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45 anything feminine. The scale consists of 7 ite ms and uses a 7-point Likert-type scale, with item ratings ranging from 1 = very strong ly disagree to 7 = very strongly agree. A scale score was computed by averaging item ratings and higher scores indicate more traditional masculine ideology. Sample items include: “It bothers me when a man does anything that I consider ‘femini ne’,” and “I might find it a litt le silly or embarrassing if a male friend of mine cried over a sad love scene in a movie.” Although this scale was originally normed on men, it has since been used with women (e.g., Kurpius & Lucart, 2000; Whitley, 2001). With samples of men, the va lidity of MRNS scores is supported by their relationship to holding an adversarial view of sexual relations hips, lower levels of self-disclosure, and a greater number of re ported sexual encounters (Sinn, 1997). With a sample that included women and men, MRNS scores were related positively to AWS scores and endorsement of traditiona l gender roles for oneself (Whitley, 2001). Furthermore, MRNS scores were minimally correlated with the masculinity and femininity scales of the Bem Sex Role I nventory (Bem, 1974), demonstrating that the MRNS assesses a construct that is unique fr om trait based masculinity and femininity (Sinn, 1997). In addition, MRNS scores ha ve good internal consistency with a Cronbach’s alpha of .88 for a male sample (S inn, 1997). Of the two studies that used the MRNS with women, one did not report reliab ility information (Kur pius & Lucart, 2000). The other reported an alpha of .87 for a comb ined sample of men and women and for the total MRNS score including the Toughness and Status Seeking subscales. With the current sample, alpha for MRNS scores was .80 for men, .77 for women, and .82 for the combined sample.

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46 The Anti-Masculinity scale assesses the de gree to which respondents believe that women should abide by traditional female role norms by avoiding anything masculine (Lefkowitz, Shearer, Gillen, & Espinosa-Herna ndez, 2003). The scale consists of 7 items and uses a 7-point Likert-type scale with item ratings ranging from 1 = strongly disagree to 7 = strongly agree. An overall score wa s computed by averaging the item ratings and higher scores indicate more traditional gender role attitudes. Sample items include: “A woman whose hobbies are fishing, fixing cars, and watching sports probably wouldn’t appeal to me,” and “Unless she was really de sperate, I would probably advise a woman to keep looking rather than accept a job as a cons truction worker.” In this sample, scores on the Anti-Masculinity scale were significan tly correlated with scores on the AntiFemininity scale ( r = .55 for women; r = .71 for men), and in other samples to beliefs about males’ and females’ roles in the family such as marital and childrearing roles, and endorsement of a sexual double standard (L efkowitz et al., 2003). Anti-Masculinity scores yielded Cronbach’s alpha of .79 with a sample of males and females (Lefkowitz et al., 2003). In the current sample, FRNS scor es yielded an alpha of .66 for men, .78 for women, and .75 for the combined sample. Since there is theoretical evidence that an overall endorsement of traditional gender role attitudes for the roles of women and men is related to anti-LG attitudes and behaviors, in this study an ove rall composite score of traditi onal gender role attitudes was created by computing the average of Anti-Femi ninity and Anti-Masculinity item ratings. Evidence of reliability for the composite tr aditional gender role attitudes scores was obtained by examining item-total correlati ons and the alpha internal consistency reliability estimate for the sample. With the current sample, the composite scale scores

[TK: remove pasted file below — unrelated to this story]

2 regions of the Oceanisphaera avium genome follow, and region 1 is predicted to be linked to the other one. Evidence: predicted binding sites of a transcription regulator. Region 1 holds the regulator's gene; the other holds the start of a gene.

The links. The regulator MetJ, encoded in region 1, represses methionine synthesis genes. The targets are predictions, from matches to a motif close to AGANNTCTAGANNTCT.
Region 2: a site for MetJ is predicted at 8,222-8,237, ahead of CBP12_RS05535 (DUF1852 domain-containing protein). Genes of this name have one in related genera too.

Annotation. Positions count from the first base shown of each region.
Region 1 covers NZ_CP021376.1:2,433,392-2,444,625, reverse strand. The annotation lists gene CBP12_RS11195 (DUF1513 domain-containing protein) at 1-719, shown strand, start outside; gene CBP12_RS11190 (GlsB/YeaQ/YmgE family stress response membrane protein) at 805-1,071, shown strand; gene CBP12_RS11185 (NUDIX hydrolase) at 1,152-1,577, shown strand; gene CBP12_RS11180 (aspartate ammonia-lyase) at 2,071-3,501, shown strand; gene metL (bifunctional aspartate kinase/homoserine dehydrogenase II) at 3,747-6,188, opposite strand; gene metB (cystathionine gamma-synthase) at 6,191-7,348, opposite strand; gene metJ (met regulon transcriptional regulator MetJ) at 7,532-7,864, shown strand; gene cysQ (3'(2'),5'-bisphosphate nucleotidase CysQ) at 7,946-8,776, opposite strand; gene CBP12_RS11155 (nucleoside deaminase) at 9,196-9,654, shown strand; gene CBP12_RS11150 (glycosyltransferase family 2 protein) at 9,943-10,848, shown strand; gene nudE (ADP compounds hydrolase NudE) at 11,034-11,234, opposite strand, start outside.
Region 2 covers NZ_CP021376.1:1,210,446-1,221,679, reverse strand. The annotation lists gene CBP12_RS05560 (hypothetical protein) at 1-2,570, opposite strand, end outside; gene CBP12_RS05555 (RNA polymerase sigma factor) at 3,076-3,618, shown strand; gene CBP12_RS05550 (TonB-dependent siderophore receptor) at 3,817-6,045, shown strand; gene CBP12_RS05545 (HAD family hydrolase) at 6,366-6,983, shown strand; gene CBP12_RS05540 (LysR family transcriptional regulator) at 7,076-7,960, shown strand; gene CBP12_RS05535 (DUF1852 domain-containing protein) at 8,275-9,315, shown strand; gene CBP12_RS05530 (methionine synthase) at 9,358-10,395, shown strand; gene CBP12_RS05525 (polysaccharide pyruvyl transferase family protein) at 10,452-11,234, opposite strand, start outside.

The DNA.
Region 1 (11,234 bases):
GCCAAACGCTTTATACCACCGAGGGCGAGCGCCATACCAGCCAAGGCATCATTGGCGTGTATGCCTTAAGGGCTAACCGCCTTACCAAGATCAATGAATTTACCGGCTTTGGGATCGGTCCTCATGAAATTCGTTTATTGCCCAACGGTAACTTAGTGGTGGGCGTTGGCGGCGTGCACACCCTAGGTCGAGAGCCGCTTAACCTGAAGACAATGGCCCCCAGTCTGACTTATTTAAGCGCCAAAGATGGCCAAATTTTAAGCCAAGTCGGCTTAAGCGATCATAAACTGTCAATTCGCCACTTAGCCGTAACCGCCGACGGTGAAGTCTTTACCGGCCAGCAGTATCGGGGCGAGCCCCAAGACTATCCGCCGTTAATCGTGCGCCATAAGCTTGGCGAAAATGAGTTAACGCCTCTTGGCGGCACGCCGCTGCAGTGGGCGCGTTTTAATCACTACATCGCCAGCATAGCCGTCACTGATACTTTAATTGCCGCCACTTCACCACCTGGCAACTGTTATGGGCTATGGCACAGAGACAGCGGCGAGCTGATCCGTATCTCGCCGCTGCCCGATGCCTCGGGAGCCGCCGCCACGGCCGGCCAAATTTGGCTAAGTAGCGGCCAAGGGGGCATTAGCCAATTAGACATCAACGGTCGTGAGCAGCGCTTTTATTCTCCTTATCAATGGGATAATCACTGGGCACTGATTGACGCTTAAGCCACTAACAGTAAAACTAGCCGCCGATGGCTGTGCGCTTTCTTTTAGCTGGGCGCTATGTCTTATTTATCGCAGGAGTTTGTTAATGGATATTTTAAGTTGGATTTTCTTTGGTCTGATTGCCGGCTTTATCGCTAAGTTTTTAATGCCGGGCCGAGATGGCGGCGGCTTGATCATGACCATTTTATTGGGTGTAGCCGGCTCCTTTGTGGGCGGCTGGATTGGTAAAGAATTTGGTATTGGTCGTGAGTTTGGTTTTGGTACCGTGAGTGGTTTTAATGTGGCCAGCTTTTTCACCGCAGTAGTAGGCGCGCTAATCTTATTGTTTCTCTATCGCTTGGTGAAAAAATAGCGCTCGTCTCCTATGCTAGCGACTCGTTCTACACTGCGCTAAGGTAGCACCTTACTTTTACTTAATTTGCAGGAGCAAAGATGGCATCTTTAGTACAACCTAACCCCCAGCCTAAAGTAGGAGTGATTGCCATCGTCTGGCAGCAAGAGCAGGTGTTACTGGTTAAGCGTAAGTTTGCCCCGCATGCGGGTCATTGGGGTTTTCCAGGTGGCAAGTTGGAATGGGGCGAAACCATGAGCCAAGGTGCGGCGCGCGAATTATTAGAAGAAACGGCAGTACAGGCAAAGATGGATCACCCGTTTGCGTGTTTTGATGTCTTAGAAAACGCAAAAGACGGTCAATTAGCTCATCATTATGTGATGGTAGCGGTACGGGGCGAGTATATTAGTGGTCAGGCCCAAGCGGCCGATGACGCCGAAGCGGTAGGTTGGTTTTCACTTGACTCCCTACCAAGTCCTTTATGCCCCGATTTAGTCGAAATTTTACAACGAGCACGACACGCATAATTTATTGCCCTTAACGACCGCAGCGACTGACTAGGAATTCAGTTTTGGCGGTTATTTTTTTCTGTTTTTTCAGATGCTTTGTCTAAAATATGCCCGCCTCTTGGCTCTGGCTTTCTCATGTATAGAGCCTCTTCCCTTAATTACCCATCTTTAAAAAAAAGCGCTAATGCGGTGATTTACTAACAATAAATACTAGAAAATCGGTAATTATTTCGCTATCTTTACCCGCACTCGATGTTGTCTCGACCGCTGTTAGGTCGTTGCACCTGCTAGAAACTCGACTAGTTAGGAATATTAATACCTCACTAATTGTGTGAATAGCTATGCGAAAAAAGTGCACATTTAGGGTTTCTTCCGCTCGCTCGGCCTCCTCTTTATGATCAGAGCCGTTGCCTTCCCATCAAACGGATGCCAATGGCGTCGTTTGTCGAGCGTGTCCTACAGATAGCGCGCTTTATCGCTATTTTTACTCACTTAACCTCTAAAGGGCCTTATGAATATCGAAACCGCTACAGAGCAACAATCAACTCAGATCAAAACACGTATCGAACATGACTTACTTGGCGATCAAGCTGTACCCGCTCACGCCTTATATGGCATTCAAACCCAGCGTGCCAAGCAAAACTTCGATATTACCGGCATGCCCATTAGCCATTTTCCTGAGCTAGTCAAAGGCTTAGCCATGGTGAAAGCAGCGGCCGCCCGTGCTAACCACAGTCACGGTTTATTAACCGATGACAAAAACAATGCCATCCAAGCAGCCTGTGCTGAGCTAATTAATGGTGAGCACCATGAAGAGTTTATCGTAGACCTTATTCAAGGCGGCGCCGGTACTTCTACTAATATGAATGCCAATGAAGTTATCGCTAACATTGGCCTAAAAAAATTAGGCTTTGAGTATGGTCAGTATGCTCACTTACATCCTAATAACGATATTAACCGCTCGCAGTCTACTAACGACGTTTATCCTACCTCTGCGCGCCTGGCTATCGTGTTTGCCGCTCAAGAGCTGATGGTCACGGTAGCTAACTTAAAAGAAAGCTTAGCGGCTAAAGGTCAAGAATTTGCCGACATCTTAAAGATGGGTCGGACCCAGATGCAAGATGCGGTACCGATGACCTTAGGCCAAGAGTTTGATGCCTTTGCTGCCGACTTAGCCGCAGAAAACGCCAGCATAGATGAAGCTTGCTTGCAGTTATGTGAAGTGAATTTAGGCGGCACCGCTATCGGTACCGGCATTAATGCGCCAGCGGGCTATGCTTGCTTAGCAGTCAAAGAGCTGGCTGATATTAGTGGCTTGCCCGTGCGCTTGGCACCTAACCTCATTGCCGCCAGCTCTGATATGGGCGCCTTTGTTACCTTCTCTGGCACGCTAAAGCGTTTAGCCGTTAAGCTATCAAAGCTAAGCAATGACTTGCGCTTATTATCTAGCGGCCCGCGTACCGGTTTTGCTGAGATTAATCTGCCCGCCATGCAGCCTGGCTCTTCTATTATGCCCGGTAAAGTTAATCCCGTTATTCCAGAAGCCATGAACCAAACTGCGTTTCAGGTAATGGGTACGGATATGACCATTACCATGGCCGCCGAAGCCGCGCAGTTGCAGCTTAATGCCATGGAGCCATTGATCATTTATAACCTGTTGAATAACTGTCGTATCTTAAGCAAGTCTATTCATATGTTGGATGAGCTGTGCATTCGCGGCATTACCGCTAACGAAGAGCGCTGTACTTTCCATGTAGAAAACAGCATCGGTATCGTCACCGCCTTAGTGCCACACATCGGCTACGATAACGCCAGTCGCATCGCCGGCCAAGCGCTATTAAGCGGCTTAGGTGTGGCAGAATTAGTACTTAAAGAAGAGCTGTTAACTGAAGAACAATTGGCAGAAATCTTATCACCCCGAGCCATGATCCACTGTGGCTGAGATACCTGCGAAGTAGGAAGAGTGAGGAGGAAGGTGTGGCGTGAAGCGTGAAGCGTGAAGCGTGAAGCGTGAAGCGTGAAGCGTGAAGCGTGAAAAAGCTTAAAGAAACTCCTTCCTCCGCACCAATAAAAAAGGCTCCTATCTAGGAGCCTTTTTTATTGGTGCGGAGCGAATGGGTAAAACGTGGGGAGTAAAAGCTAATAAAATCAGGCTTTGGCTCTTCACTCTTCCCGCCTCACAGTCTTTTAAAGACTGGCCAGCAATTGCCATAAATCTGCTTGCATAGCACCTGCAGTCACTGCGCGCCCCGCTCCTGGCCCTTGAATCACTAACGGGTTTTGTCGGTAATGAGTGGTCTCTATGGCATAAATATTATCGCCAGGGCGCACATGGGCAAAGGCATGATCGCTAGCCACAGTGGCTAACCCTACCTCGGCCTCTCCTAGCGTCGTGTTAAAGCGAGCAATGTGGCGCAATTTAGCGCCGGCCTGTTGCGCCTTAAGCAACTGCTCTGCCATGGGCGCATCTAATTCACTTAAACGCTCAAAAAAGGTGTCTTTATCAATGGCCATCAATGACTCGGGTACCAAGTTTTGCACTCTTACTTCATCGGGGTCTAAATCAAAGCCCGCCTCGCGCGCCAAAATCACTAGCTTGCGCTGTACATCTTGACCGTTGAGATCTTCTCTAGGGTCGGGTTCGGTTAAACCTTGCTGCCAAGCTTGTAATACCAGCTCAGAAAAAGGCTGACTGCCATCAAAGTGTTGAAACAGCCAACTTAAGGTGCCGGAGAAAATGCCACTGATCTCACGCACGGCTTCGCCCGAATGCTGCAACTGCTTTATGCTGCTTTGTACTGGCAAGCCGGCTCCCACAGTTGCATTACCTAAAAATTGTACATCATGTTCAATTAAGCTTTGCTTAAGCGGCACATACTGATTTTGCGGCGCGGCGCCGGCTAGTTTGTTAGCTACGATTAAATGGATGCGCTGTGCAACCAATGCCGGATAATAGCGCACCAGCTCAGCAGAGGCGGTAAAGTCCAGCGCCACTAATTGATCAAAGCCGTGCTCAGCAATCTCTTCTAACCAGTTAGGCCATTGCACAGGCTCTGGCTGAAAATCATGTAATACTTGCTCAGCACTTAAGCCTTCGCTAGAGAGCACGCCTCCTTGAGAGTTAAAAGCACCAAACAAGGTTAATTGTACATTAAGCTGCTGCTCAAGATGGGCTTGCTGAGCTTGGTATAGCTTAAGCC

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47 yielded a Cronbach’s alpha of .82 for me n, .86 for women, and .87 for the combined sample. The range of corrected item -total correlation was .05-.61 for men ( M = .45), .33.70 for women ( M = .48), and .29-.64 for the combined sample ( M = .53). The item with the lowest corrected item-total correlation of .05 for men was “I might find it a little silly or embarrassing if a female friend of mine shouted at the tele vision during a football game.” With this item removed, the range of corrected item-total co rrelations would have been .21-.61, but overall alpha would not have improved substantially (alpha = .84 if the item is deleted). Furthermore, this item ha d a corrected item-total correlation of .41 for women and .29 for the combined sample. Theref ore, this item was retained in computing overall traditional gender role attitudes scores. Based on theoretical conceptualizations and past research, positive correlations between traditional gender role attitudes a nd RWA and SDO as well as non-significant or small correlations with social desirability would support the construc t validity of scores on the composite measure. As such, validity of composite traditional gender role attitudes scores was supported by significant po sitive correlations with RWA ( r = .39 for men and .44 for women) and SDO ( r = .29 for men and .40 for women) scores (convergent validity) and non-significant correlations w ith the Balanced Inventory of Desirable Responding (BIDR; Paulhus, 1994) for men and the combined sample and a negative correlation for women ( r = -.19). Openness to experience was measured with the International Personality Item Pool (IPIP) openness scale. The IPIP was designed by Goldberg (1999) and is available through the website: http://ipi p.ori.org. Like the NEO-PI-R (Costa & McCrae, 1992), the IPIP scales assess the personality dimensions of the Five Factor Model (International